Tuesday morning news: April 3, 2018


China bites back on tariffs »The U.S. now appears to be in a trade war with China.

Chinese officials on Monday slapped $3 billion in tariffs on U.S. imports in retaliation for President Trump’s recent tariffs on Chinese steel and aluminum imports.

At Monday’s traditional White House Easter egg roll— press secretary Sarah Sanders said her boss isn’t backing down.

SANDERS: Look, we’ve been doing the traditional way for a long time and the only thing that that has done is created a bigger trade deficit with a number of countries across the world and the president’s not going to let that continue. 

The Commerce Department says the U.S. trade deficit with China was the highest ever in 2017— $375 billion. The Trump administration maintains that China restricts market access and subsidizes its exports.

And on Monday—U.S. officials accused China of stealing U.S. technology by requiring foreign companies to hand over proprietary information in exchange for access to the country’s massive consumer market.

U.S. stock markets responded with a nose dive. The Dow dipped nearly 460 points, and the Nasdaq lost almost 200 points.


Putin invitation » Meanwhile— President Trump has invited Russian President Vladimir Putin to the White House. WORLD Radio’s Kent Covington has details.

KENT COVINGTON, REPORTER: The Kremlin first broke the news Monday— followed hours later by White House confirmation that President Trump proposed a summit between the two leaders in a call with Putin two weeks ago.

But since that phone call— Trump has expelled 60 Russian suspected spies from the U.S. and closed the Russian consulate in Seattle in response to the poisoning of a former Russian spy in England.

The U.S. and allies blame Russia for the poison attack.

Russia expelled 60 American diplomats in retaliation.

Reporting for WORLD Radio, I’m Kent Covington.


Teacher walkouts » Public school teachers across Kentucky and Oklahoma walked off the job Monday demanding higher pay and protesting pension reform.

In Kentucky— Republican lawmakers tacked a pension overhaul onto a sewer bill on Friday and passed it without public comment.

Kentucky Education President Stephanie Winkler says she’d like to reform the legislature.

WINKLER: People are angry about the back handedness, backdoor deals, the corruption in Frankfurt.

Kentucky has a $41 billion unfunded pension liability with only around $12 billion in annual revenues.

In Oklahoma—teachers last week got a $6,000 dollar raise and $50 million more in education funding— but still left their classrooms Monday. The state has the second-lowest teacher salaries in the nation.

Oklahoma City teacher union leader Ed Allen.

ALLEN: Some folks say you got that pay raise. What more do you want? Well, I’m going to tell you what more we want. We want a good school that every student deserves.

Oklahoma teachers are demanding a $10,000 raise and $200 million more in education funding.


Boko Haram attack » Nigerian officials are confirming that more than a dozen people are dead after a clash between government forces and Boko Haram terrorists. WORLD’s Africa reporter Onize Ohikere has more.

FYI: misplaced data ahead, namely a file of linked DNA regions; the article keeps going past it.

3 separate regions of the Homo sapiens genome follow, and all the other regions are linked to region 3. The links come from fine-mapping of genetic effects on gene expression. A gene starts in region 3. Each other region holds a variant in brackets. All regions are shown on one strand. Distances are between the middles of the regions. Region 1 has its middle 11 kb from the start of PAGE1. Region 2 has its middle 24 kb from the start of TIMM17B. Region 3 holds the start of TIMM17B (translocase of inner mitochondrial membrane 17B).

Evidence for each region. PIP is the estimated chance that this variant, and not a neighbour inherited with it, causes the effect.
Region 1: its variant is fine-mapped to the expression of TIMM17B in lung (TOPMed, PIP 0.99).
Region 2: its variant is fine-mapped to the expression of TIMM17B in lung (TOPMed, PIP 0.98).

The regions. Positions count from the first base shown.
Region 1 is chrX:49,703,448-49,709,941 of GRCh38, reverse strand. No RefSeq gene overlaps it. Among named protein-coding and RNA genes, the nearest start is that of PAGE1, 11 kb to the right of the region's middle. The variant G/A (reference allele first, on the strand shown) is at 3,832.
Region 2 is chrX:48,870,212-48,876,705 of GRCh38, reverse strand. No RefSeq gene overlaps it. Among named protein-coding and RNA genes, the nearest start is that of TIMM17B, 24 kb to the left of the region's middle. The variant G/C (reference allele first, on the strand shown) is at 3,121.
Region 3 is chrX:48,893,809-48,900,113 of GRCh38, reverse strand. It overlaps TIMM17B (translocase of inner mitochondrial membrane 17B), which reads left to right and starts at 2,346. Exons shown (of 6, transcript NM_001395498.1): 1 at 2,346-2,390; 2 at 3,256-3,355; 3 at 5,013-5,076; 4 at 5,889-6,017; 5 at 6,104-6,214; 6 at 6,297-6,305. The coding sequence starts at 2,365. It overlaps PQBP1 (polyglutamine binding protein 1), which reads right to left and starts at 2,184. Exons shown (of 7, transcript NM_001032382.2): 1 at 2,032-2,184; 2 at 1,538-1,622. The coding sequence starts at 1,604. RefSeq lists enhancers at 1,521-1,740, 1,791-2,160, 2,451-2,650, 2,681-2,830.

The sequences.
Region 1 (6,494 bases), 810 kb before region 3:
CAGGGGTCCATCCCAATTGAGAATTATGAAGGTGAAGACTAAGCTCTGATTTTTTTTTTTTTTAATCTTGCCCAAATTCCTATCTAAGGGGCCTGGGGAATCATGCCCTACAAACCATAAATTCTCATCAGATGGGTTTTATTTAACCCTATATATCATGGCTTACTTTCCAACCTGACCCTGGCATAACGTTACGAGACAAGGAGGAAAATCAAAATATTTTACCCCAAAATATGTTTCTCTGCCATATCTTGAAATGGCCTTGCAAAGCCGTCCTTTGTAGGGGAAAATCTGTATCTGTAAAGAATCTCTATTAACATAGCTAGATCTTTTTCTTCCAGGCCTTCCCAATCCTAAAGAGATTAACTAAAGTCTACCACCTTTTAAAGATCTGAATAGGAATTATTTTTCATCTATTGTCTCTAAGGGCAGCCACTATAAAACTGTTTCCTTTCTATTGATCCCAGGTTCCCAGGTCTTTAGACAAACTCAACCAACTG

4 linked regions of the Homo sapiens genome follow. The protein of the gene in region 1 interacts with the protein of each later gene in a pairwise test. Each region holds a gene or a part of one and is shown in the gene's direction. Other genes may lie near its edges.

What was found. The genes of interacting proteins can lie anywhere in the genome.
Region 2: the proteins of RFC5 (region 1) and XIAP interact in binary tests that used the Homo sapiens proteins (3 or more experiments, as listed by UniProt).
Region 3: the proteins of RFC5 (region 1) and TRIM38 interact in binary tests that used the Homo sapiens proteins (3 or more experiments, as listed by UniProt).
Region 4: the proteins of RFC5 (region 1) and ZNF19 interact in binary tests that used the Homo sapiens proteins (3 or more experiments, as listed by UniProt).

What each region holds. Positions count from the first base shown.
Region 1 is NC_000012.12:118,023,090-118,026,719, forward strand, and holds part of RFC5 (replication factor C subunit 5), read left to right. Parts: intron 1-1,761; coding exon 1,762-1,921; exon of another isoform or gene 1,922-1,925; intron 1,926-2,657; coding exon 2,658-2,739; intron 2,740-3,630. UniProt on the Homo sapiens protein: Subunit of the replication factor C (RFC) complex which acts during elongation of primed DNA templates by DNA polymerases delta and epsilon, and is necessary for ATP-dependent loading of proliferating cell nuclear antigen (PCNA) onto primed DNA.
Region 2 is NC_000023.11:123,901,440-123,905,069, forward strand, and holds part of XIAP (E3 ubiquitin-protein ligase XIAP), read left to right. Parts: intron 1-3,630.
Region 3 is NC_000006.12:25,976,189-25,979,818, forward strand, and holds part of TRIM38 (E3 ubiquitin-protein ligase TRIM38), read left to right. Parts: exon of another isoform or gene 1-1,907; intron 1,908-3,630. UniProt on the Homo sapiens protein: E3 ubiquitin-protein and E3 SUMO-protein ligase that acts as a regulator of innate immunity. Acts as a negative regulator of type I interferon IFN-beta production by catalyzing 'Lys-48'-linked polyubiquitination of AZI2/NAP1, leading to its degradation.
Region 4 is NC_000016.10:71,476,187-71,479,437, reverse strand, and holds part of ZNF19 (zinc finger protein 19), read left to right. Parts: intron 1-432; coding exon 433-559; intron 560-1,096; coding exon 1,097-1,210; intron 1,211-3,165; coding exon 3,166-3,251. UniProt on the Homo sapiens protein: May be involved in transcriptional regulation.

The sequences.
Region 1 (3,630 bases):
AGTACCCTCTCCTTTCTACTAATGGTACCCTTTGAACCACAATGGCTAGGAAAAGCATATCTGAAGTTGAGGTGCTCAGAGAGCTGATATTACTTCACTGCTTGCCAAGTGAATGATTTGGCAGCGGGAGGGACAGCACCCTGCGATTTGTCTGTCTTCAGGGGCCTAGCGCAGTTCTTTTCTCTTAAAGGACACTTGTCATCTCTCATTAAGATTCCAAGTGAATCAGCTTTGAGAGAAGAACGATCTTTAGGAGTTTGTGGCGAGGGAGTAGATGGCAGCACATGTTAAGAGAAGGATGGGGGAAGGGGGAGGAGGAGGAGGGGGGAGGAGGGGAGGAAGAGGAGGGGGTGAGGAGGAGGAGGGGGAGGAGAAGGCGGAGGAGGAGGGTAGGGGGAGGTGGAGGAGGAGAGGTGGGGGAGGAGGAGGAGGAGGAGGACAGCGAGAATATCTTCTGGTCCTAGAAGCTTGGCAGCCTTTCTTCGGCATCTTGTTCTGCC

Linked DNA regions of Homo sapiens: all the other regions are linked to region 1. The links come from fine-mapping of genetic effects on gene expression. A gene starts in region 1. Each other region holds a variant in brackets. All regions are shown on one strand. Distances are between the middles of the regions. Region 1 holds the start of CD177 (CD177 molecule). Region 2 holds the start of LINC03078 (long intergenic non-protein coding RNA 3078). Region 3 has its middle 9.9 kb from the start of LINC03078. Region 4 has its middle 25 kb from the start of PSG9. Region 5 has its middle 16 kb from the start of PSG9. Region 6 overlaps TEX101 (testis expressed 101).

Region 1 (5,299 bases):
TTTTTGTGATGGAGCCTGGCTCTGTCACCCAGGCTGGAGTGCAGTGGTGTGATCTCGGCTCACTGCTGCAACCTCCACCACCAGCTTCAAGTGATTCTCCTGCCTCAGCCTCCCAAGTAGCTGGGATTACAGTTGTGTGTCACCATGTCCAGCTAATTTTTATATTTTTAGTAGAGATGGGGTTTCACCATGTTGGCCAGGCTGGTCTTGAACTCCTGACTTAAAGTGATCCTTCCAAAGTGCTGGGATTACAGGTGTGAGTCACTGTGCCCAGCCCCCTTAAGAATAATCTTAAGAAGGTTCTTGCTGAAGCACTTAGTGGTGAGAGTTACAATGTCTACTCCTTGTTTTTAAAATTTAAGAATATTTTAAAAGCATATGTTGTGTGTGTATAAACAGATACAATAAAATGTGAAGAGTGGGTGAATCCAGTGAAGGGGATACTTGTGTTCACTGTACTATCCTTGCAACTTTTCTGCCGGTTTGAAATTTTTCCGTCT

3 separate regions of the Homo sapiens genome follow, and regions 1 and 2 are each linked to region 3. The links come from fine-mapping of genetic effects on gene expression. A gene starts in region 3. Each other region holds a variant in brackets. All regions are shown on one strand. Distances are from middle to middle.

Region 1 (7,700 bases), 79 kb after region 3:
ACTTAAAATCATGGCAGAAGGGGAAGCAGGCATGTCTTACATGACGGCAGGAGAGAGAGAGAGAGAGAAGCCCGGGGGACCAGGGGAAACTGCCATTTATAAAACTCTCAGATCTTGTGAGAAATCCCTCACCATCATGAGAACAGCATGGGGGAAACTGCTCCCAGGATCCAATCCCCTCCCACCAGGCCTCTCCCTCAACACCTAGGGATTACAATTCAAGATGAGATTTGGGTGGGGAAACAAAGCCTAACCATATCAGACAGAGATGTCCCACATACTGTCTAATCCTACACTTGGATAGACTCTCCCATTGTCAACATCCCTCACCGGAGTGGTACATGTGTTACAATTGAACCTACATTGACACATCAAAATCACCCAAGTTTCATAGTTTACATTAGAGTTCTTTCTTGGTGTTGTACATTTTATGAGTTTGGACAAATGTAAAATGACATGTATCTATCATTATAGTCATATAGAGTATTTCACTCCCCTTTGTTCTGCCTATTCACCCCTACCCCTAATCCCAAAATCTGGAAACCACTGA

ONIZE OHIKERE, REPORTER: The fighting broke out in Nigeria’s northeastern city of Maiduguri on Sunday as government troops tried to prevent the militants from advancing.

The Islamist fighters responded with gunfire and multiple explosive devices. 15 people died—including one soldier and 13 of the militants. Another 83 suffered injuries.

Army spokesman Colonel Onyema Nwachukwu said the militants tried to target civilians in the fighting. He said— “It is clear that the remnants of the Boko Haram terrorists are… bent on remaining relevant by attacking soft and vulnerable targets.”

Reporting for WORLD Radio, I’m Onize Ohikere.


Winnie Mandela Obit » South African activist Winnie Mandela has died after a long illness.

She was the ex-wife of Nelson Mandela and the two worked together at the front of the movement to end apartheid and minority white rule in South Africa.

Winnie Mandela said that movement was never about individuals.

MANDELA: I’ve never regarded myself as an individual. I’m just part of this whole liberation machine. I belong to the collective, the African National Congress.

A controversial figure, Winnie Mandela was convicted and fined in 1991 for kidnapping and assault related to political violence.

She was later fired from the cabinet amid corruption allegations.

Winnie Mandela was 81.


NCAA men’s basketball final »

AUDIO: Cheering nat sound

The Villanova Wildcats are the NCAA men’s basketball national champions, beating Michigan 79-62 last night.

The Wolverines jumped out to an early lead, but Villanova eventually woke up with a 30-9 run spanning both halves and never looked back.

It’s Villanova’s second championship title in 3 years.


I’m Jim Henry. Straight ahead: Emily Belz reports on decreasing crime in one New Jersey town. And April’s Classic Book of the Month. This is The World and Everything in It.


(AP Photo/Sue Ogrocki) Teachers picket around the Oklahoma State Capitol in Oklahoma City, Monday, April 2, 2018, as teachers rally against low school funding.

WORLD Radio transcripts are created on a rush deadline. This text may not be in its final form and may be updated or revised in the future. Accuracy and availability may vary. The authoritative record of WORLD Radio programming is the audio record.

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